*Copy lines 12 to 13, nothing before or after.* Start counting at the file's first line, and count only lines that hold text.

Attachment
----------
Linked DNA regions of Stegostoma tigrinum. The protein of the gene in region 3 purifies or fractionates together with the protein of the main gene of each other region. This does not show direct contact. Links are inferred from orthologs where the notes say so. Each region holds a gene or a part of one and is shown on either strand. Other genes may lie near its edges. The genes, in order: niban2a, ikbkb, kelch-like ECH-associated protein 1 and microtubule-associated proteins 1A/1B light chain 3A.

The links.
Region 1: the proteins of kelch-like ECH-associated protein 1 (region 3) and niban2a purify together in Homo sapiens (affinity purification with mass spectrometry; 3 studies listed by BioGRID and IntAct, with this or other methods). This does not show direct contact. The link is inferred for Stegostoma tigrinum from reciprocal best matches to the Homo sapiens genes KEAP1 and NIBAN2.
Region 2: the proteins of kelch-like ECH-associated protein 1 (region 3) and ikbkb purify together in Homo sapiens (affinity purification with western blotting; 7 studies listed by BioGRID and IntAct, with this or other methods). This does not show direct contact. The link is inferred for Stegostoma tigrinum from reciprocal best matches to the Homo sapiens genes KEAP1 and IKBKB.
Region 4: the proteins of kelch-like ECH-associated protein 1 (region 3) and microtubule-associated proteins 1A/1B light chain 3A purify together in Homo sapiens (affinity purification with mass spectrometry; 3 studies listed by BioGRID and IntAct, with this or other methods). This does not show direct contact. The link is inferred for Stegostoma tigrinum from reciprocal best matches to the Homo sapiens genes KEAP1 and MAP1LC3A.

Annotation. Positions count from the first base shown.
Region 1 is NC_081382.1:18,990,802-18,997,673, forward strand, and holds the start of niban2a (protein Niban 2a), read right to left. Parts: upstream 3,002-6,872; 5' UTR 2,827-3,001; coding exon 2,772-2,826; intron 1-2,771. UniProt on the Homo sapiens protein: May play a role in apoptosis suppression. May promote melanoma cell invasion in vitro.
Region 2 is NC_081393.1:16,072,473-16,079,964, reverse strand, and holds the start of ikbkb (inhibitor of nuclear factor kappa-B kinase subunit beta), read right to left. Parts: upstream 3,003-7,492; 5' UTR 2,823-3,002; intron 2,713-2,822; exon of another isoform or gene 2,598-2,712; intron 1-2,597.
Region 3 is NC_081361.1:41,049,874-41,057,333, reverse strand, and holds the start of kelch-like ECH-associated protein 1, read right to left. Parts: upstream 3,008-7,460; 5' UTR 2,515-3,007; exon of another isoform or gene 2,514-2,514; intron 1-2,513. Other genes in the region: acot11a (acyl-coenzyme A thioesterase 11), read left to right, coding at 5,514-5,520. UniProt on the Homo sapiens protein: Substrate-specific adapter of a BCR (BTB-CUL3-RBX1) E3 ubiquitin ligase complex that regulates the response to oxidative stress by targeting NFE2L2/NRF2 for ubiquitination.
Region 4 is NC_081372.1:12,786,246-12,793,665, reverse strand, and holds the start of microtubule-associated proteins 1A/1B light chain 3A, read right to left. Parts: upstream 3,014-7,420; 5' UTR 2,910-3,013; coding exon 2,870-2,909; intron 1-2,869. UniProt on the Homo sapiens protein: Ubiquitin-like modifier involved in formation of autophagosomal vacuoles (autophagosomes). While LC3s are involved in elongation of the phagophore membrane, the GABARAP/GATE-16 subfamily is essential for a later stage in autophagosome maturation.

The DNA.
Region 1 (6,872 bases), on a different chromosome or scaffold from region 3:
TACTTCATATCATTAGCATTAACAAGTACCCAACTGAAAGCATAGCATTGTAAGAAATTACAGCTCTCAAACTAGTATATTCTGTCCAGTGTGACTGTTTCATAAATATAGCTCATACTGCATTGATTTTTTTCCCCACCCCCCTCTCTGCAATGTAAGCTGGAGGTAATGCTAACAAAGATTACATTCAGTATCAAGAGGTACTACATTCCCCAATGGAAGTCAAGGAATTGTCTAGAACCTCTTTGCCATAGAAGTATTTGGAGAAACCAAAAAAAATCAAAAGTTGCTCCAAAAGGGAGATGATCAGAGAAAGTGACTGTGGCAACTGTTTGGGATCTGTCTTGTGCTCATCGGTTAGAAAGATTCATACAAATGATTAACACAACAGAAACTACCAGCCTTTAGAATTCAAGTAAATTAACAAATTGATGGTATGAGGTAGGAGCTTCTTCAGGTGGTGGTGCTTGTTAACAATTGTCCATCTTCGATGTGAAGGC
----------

Region 1 (6,872 bases), on a different chromosome or scaffold from region 3:
TACTTCATATCATTAGCATTAACAAGTACCCAACTGAAAGCATAGCATTGTAAGAAATTACAGCTCTCAAACTAGTATATTCTGTCCAGTGTGACTGTTTCATAAATATAGCTCATACTGCATTGATTTTTTTCCCCACCCCCCTCTCTGCAATGTAAGCTGGAGGTAATGCTAACAAAGATTACATTCAGTATCAAGAGGTACTACATTCCCCAATGGAAGTCAAGGAATTGTCTAGAACCTCTTTGCCATAGAAGTATTTGGAGAAACCAAAAAAAATCAAAAGTTGCTCCAAAAGGGAGATGATCAGAGAAAGTGACTGTGGCAACTGTTTGGGATCTGTCTTGTGCTCATCGGTTAGAAAGATTCATACAAATGATTAACACAACAGAAACTACCAGCCTTTAGAATTCAAGTAAATTAACAAATTGATGGTATGAGGTAGGAGCTTCTTCAGGTGGTGGTGCTTGTTAACAATTGTCCATCTTCGATGTGAAGGC